How to Be a Top-Notch Interviewer  

How to Be a Top-Notch Interviewer  

For a seasoned HR professional, interviewing might be a skill that you’ve learned tons about over your career.  What about folks that don’t have an HR background, aren’t familiar with an interviewing process, or just don’t hire very often?   

These questions pop up amongst our partners every day, so we wanted to share 7 Easy Steps on how to be a top-notch interviewer.  By following these easy steps, you’ll be conducting great interviews before you know it. 


Step 1 – Be Prepared  

This might sound obvious, but preparing the candidate and yourself for the interview will go a very long way.  One of the biggest complaints that we see from candidates is that they didn’t receive the proper opportunity to showcase their knowledge and skills during the interview. 

Here are a few things you can do to prepare yourself and your candidate for the interview. 

  • Prep the candidate with Interview information (Who is the interviewer, how long will it be, are there follow up interviews.)  
  • Come with questions planned for the candidate.  
  • Provide a job description overview.  
  • Bring a copy of the candidate’s resume or application. 

Step 2 – Start with an icebreaker to make the Candidate feel comfortable 

Remember – interviewing is a skill just like anything else.  The less you do it, the rustier one becomes.  Helping the candidate get into a more comfortable atmosphere will help them convey their skills to you and give you a better feel for their fit in your organization. 

  • Ask them if they found your location okay.  
  • Ask them how their day is going so far.  
  • Tell a joke or give some background on yourself and your role in the company.  

Step 3 – Mix in a few open-ended questions. (This forces a conversation rather than a short answer.) 

The object here is to get a real response from them so that you can see how they problem solve and communicate.  Try to stay away from questions that can be answered with a “yes” or a “no”.  

Step 4 – Give clear and concise information regarding expectations of the role and ask if they see any roadblocks which would prevent them from performing these duties.  

This is very important and if not paid attention to, can really land you in trouble.  For instance, it’s okay to ask a candidate if they have reliable transportation…right?  Wrong.  If driving your own car is part of the job duties, then yes, that would be an appropriate question.  However, if all you really want to know is if the candidate can arrive to work on time, then there’s a better and more compliant way of asking.  Try “Here at XYZ company, we really value punctuality.  Is there any reason why you wouldn’t be able to show up to work on time?” Now you’re asking questions that lead directly back to the just duties and requirements.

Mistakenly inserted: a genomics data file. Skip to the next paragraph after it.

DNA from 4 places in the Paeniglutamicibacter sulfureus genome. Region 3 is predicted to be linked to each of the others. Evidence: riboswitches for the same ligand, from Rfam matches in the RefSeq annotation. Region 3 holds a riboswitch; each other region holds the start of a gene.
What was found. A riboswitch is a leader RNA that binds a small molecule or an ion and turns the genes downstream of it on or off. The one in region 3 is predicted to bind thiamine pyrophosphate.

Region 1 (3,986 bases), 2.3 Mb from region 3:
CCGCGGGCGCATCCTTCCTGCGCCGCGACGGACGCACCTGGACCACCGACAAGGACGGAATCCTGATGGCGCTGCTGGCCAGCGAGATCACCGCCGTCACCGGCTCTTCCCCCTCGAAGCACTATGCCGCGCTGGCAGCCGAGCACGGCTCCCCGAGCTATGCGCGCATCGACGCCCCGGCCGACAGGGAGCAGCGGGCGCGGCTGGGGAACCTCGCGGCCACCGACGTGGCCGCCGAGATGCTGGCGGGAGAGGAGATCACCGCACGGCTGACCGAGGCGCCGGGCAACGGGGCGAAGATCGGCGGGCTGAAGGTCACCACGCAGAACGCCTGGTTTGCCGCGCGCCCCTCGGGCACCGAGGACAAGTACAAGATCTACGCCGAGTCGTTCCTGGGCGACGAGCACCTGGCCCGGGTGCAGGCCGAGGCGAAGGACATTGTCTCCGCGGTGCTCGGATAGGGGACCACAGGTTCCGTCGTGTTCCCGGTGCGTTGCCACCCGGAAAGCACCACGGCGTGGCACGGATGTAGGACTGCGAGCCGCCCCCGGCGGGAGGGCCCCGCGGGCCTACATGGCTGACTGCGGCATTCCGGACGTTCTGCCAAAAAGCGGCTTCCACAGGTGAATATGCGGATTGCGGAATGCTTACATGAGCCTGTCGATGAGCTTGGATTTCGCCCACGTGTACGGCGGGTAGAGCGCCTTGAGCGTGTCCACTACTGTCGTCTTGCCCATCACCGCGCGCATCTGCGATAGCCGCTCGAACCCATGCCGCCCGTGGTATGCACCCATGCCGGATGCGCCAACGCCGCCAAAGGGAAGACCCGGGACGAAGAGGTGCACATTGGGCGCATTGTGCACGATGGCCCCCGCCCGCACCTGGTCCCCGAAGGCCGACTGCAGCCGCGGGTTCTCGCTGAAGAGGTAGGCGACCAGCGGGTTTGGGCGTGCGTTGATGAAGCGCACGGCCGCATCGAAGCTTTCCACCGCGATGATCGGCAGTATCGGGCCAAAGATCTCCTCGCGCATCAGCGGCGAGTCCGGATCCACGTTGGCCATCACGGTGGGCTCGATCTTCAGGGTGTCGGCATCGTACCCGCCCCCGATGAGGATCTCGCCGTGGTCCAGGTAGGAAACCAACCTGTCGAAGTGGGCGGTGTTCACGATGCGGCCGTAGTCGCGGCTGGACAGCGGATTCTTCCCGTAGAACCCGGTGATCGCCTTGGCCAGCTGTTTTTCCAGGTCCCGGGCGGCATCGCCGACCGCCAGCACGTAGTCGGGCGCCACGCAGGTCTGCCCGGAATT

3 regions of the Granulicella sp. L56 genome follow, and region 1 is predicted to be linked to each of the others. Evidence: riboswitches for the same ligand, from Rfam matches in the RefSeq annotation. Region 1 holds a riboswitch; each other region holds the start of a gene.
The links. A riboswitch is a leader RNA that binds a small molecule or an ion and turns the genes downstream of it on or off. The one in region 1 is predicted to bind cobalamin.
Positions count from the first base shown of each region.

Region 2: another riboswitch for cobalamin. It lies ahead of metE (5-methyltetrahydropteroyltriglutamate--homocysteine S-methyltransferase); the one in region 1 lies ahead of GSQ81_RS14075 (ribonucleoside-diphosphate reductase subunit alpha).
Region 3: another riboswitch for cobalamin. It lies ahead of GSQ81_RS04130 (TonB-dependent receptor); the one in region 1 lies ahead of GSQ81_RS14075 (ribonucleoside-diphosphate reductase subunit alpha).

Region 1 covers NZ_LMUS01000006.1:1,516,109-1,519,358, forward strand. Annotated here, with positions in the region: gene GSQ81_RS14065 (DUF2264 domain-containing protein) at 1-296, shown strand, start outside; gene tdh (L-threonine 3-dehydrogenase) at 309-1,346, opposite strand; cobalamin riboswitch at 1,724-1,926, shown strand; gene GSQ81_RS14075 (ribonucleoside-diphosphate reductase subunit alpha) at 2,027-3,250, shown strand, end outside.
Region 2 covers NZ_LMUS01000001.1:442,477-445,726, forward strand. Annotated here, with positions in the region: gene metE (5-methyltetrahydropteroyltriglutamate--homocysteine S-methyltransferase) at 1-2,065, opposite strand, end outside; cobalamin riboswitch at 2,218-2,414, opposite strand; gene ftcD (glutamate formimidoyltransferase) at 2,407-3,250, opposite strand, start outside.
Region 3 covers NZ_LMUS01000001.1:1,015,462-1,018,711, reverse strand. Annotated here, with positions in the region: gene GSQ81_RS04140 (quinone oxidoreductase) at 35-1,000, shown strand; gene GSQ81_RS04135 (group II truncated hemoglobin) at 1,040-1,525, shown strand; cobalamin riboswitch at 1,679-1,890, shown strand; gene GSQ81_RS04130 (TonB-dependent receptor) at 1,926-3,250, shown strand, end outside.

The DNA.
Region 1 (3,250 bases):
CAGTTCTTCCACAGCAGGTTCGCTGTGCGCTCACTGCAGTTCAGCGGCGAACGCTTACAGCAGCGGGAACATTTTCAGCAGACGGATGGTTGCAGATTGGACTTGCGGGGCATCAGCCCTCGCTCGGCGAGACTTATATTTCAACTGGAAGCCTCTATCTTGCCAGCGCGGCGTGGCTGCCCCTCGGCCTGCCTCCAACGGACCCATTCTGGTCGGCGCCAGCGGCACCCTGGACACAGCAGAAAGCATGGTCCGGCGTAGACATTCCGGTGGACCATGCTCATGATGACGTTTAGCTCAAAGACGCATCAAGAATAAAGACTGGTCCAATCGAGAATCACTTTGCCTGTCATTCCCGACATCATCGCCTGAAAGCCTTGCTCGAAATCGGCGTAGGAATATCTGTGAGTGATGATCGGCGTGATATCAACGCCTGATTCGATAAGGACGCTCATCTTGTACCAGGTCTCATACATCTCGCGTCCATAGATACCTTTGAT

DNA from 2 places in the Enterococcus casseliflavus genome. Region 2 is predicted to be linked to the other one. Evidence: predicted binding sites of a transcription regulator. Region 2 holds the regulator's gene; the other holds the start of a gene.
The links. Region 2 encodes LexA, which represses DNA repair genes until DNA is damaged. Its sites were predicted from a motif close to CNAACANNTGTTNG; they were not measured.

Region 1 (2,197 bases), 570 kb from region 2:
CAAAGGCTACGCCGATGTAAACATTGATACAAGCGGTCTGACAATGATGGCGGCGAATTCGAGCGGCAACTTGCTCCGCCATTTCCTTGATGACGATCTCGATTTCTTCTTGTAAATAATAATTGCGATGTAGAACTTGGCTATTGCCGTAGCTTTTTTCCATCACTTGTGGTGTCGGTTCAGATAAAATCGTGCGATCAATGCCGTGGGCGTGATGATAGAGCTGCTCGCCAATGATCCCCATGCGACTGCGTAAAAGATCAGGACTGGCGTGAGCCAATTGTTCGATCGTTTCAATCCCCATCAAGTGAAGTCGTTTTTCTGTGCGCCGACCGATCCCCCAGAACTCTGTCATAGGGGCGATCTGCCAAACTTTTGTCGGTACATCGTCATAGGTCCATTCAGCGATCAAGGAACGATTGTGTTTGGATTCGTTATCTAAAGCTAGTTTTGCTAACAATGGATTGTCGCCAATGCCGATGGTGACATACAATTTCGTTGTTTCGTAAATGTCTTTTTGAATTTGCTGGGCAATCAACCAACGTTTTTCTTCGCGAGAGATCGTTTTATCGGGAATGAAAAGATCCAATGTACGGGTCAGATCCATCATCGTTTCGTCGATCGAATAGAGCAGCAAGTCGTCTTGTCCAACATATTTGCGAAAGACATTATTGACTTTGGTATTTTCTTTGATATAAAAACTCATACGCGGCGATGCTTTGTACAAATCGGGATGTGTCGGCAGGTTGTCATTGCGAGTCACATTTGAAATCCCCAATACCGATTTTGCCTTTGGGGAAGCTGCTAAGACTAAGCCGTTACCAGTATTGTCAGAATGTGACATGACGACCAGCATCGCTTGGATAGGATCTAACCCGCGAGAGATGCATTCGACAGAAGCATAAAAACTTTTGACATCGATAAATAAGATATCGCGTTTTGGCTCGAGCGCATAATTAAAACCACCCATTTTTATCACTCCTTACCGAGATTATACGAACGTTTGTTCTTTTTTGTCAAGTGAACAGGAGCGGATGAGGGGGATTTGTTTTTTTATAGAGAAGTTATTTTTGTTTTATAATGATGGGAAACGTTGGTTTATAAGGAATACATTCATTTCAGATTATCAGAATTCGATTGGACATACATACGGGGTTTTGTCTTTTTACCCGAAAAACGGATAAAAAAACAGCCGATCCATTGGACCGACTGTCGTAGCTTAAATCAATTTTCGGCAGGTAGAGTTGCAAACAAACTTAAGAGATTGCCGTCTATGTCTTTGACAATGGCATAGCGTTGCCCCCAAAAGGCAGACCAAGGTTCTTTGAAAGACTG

When in doubt, always structure your questions so that they are directly related to the skills and duties required to do the job. 

Step 5 – Share your company Culture and Vision  

This is perhaps one of the most important steps of all.  Skills can be trained, but shared values can be a very difficult hurdle to overcome.  By making sure that your core values and vision are shared with the candidate, you can choose team members that better align with your overall mission and will fit in better with the culture of your team.  Take extra time during this step, a bad cultural fit will cost you too much time down the road. 

  • Ask them if they feel like they align well with your company culture.  
  • Ask them what their vision for their career is.  

Step 6 – Wrap up  

Wrapping up properly will help you secure great talent, and also get referrals from folks that might not end up getting the position.  The last two steps can make or break your reputation as a company, especially if the workforce in your industry communicates with each other about opportunities.  Let’s say that you turn down four people for every one person you hire.  That’s four times the amount of people that could either give your company a good review or a bad review.  Keep in mind, people learn, grow, and could make a wonderful addition to your team down the road.  So, take care of them! 

  • Let the candidate know when you plan to make a decision.  
  • Advise them on what the next steps are.  
  • Verify the best contact information to reach back out to them (Don’t forget to offer to text them. Text messaging is a HUGE resource these days in recruiting!)  

Step 7 – FOLLOW UP  

Don’t forget to follow up as promised! A candidate you interview today may not fit your current needs but could be a fit for a future position. 


So, there it is!  Keep in mind, these are just meant to be steps to build on and there’s a ton of information online that can help you hone your interviewing skills.  Please feel free to reach out to us at any time to discuss more in-depth ideas as well.  Good luck on your many future interviewing successes! 

– Heather Dugger



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